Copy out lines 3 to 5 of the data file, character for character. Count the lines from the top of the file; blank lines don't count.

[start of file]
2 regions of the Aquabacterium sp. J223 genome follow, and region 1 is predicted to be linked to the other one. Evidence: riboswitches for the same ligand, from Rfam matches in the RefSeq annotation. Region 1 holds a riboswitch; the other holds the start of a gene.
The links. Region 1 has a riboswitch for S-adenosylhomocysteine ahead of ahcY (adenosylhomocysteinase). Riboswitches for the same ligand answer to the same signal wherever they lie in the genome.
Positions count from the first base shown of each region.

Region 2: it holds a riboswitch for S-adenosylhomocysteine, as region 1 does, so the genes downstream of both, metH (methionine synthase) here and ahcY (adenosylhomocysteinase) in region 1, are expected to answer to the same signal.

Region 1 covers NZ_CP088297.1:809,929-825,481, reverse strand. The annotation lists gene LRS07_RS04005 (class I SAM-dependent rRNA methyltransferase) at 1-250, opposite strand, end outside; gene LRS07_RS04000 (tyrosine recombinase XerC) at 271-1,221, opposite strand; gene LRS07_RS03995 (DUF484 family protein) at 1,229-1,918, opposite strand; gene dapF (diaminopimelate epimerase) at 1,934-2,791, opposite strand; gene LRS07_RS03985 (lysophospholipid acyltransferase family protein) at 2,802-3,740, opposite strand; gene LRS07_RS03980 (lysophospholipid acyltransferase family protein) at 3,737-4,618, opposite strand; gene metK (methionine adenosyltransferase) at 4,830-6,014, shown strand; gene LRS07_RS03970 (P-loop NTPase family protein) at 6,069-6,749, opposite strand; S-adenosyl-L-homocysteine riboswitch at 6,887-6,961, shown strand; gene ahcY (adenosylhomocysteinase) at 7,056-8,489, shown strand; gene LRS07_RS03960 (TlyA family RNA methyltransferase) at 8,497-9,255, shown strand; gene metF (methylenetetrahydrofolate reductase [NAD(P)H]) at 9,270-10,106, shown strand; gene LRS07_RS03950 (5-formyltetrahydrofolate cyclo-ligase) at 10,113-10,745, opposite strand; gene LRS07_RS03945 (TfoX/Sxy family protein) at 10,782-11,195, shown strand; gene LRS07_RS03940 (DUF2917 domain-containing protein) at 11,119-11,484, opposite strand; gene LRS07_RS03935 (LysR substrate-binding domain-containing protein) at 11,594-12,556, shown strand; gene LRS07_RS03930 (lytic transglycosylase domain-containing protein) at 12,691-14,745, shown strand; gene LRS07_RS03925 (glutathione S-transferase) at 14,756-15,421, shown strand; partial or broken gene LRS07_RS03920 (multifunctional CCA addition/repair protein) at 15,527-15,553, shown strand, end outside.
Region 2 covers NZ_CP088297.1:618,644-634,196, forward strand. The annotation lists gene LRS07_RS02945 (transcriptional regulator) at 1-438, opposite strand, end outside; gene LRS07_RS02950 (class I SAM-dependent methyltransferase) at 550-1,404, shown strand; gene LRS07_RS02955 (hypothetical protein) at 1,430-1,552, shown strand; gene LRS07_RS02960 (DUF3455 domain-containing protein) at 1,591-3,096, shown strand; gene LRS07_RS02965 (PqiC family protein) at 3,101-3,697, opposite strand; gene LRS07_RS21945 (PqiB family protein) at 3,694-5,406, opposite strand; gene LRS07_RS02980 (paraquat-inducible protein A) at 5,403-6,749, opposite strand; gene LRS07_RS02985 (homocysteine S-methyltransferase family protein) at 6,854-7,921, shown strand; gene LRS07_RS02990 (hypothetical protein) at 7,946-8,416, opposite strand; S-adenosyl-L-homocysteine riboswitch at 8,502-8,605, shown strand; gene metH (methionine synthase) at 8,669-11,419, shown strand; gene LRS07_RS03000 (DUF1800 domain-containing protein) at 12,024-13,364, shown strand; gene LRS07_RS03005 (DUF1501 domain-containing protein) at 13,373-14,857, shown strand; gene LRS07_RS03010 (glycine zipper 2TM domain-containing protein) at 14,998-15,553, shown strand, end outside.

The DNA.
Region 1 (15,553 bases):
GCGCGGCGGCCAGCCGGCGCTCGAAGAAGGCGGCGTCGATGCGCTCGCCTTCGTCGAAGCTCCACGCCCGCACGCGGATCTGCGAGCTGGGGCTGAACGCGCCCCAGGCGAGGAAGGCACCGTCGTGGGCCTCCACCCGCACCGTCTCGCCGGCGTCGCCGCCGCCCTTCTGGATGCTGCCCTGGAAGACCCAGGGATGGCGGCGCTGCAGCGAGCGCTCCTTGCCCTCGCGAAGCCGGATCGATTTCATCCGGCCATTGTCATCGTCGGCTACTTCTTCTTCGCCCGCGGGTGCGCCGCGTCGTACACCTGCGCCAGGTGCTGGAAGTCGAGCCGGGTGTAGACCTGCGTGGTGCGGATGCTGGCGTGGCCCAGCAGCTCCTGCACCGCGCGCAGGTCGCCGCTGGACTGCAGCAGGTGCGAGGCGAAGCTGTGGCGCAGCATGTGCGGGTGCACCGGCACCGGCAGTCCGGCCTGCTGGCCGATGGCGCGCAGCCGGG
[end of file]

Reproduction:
Positions count from the first base shown of each region.

Region 2: it holds a riboswitch for S-adenosylhomocysteine, as region 1 does, so the genes downstream of both, metH (methionine synthase) here and ahcY (adenosylhomocysteinase) in region 1, are expected to answer to the same signal.

Region 1 covers NZ_CP088297.1:809,929-825,481, reverse strand. The annotation lists gene LRS07_RS04005 (class I SAM-dependent rRNA methyltransferase) at 1-250, opposite strand, end outside; gene LRS07_RS04000 (tyrosine recombinase XerC) at 271-1,221, opposite strand; gene LRS07_RS03995 (DUF484 family protein) at 1,229-1,918, opposite strand; gene dapF (diaminopimelate epimerase) at 1,934-2,791, opposite strand; gene LRS07_RS03985 (lysophospholipid acyltransferase family protein) at 2,802-3,740, opposite strand; gene LRS07_RS03980 (lysophospholipid acyltransferase family protein) at 3,737-4,618, opposite strand; gene metK (methionine adenosyltransferase) at 4,830-6,014, shown strand; gene LRS07_RS03970 (P-loop NTPase family protein) at 6,069-6,749, opposite strand; S-adenosyl-L-homocysteine riboswitch at 6,887-6,961, shown strand; gene ahcY (adenosylhomocysteinase) at 7,056-8,489, shown strand; gene LRS07_RS03960 (TlyA family RNA methyltransferase) at 8,497-9,255, shown strand; gene metF (methylenetetrahydrofolate reductase [NAD(P)H]) at 9,270-10,106, shown strand; gene LRS07_RS03950 (5-formyltetrahydrofolate cyclo-ligase) at 10,113-10,745, opposite strand; gene LRS07_RS03945 (TfoX/Sxy family protein) at 10,782-11,195, shown strand; gene LRS07_RS03940 (DUF2917 domain-containing protein) at 11,119-11,484, opposite strand; gene LRS07_RS03935 (LysR substrate-binding domain-containing protein) at 11,594-12,556, shown strand; gene LRS07_RS03930 (lytic transglycosylase domain-containing protein) at 12,691-14,745, shown strand; gene LRS07_RS03925 (glutathione S-transferase) at 14,756-15,421, shown strand; partial or broken gene LRS07_RS03920 (multifunctional CCA addition/repair protein) at 15,527-15,553, shown strand, end outside.